Hong Kong’s embattled pro-Beijing leader on Tuesday said a China extradition bill that sparked unprecedented political unrest “is dead” – but protesters immediately dismissed her comments, threatening more mass rallies.

The head of a group of leading German companies doing business in Asia has called for peaceful dialogue to end the stand-off in Hong Kong.

Joe Kaeser, the head of the Asia-Pacific Committee of German Business (APA), who also leads German industrial giant Siemens, said German business leaders were following the situation in Hong Kong with concern.

“The differing positions should be discussed in a non-violent dialogue based on current law and solutions should be developed,” Kaeser told the German daily Frankfurter Allgemeine Zeitung in comments published on Friday.

He expressed the hope for a swift joint resolution.

According to the APA, there are more than 600 German firms in Hong Kong.

German companies have so far refrained from commenting on the situation there amidst escalating tension between pro-democracy protesters and authorities.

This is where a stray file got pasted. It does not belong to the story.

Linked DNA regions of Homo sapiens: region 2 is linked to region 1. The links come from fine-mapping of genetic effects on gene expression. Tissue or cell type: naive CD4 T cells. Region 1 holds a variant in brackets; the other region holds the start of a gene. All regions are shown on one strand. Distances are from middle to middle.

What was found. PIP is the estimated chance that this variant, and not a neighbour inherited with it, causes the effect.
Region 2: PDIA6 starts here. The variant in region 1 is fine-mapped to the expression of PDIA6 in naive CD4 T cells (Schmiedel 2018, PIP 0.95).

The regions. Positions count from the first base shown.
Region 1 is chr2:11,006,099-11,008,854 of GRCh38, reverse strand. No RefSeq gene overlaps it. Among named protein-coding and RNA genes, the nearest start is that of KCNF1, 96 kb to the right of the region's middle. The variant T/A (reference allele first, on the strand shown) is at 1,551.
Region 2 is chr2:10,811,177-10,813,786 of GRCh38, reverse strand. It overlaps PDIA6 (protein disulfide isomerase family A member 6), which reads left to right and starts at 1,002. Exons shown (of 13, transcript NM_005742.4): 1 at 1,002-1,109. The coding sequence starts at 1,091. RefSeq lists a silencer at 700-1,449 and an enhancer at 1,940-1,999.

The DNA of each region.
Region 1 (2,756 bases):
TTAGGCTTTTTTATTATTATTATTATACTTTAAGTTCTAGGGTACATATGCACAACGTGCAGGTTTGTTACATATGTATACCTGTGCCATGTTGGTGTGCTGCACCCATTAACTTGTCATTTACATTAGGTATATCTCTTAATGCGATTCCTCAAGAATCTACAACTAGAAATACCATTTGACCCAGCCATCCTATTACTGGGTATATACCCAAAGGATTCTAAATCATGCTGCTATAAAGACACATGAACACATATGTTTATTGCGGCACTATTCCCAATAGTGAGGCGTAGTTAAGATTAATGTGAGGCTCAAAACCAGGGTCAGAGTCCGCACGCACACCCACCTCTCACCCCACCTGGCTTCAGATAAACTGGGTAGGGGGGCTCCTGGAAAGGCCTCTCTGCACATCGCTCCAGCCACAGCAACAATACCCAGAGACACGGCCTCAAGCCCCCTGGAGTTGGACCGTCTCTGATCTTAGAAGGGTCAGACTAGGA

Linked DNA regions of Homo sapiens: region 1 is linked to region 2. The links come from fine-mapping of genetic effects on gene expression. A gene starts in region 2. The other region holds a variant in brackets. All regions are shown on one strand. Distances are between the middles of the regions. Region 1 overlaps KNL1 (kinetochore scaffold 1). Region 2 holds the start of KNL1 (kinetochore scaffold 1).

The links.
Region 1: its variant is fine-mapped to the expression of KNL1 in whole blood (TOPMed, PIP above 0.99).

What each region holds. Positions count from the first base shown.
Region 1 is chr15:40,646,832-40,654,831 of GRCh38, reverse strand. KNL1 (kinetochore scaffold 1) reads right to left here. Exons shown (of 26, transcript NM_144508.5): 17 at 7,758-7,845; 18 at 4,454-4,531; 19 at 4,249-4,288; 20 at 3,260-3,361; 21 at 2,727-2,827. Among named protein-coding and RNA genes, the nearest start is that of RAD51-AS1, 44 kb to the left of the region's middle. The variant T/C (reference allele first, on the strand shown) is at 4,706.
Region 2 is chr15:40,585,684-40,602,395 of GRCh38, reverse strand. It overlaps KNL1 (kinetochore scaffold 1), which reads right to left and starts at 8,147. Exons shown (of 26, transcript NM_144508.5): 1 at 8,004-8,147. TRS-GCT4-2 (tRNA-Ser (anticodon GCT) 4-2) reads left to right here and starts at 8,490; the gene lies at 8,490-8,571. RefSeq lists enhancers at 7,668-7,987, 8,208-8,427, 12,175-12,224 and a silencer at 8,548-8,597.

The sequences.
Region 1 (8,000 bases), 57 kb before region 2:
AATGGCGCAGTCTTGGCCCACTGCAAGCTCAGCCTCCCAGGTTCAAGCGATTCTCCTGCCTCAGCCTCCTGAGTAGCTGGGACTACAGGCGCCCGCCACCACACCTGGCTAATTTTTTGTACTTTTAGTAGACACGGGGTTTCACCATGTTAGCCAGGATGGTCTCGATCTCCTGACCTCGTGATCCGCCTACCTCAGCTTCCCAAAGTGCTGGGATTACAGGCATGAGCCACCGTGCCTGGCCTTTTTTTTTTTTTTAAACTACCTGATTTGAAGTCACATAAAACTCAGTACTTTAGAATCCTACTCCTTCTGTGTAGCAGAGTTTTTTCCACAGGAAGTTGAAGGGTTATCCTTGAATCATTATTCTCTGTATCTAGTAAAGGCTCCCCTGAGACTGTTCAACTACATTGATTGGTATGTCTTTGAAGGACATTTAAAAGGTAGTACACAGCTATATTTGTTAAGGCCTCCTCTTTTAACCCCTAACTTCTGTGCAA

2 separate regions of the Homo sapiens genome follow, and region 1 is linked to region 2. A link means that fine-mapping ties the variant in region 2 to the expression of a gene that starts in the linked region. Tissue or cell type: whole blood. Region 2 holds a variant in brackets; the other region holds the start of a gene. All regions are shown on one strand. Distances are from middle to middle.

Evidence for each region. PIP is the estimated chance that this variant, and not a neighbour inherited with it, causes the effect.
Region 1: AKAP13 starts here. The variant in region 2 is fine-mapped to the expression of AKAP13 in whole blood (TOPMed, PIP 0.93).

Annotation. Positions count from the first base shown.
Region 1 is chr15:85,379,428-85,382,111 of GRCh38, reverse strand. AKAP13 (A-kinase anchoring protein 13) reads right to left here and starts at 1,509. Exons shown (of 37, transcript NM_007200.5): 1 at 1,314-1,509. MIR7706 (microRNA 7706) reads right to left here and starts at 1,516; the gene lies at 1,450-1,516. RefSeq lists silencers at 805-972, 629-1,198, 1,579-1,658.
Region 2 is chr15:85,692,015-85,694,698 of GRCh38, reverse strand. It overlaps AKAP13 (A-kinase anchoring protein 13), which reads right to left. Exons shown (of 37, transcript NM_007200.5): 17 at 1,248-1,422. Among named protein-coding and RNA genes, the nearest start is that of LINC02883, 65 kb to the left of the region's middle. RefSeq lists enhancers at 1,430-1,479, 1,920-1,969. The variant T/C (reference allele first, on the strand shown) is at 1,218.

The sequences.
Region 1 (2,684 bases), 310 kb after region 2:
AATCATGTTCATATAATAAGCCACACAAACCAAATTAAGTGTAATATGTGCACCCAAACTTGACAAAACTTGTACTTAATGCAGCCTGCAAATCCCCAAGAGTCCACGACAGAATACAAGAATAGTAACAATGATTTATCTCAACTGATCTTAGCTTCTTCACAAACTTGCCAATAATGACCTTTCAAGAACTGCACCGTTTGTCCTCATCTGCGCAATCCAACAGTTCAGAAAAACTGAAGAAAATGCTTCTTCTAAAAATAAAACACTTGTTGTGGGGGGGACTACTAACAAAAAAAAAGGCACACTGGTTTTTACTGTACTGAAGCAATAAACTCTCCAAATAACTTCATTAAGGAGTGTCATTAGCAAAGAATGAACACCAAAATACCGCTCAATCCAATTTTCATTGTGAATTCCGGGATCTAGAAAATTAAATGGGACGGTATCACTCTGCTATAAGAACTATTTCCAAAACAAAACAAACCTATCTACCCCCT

There have been massive protests in Hong Kong since June, against a controversial bill that would allow extraditions to China.

Protesters have frequently clashed with police and accused officers of using excessive force.

Over the weekend, more than 1 million people marched peacefully through the city, which is home to 7.5 million people.

Unlike in previous weeks, there were no major incidents and demonstrators did not set up barricades.

Further, smaller protests are expected this weekend, while organizers are gearing up for a major protest event on Aug. 31.

Hong Kong, a former British colony that was returned to China in 1997, is guaranteed a degree of independence under the “one country, two systems” principle.

However, that arrangement is set to expire in 2047, and many fear for the city’s future, dpa news reported.

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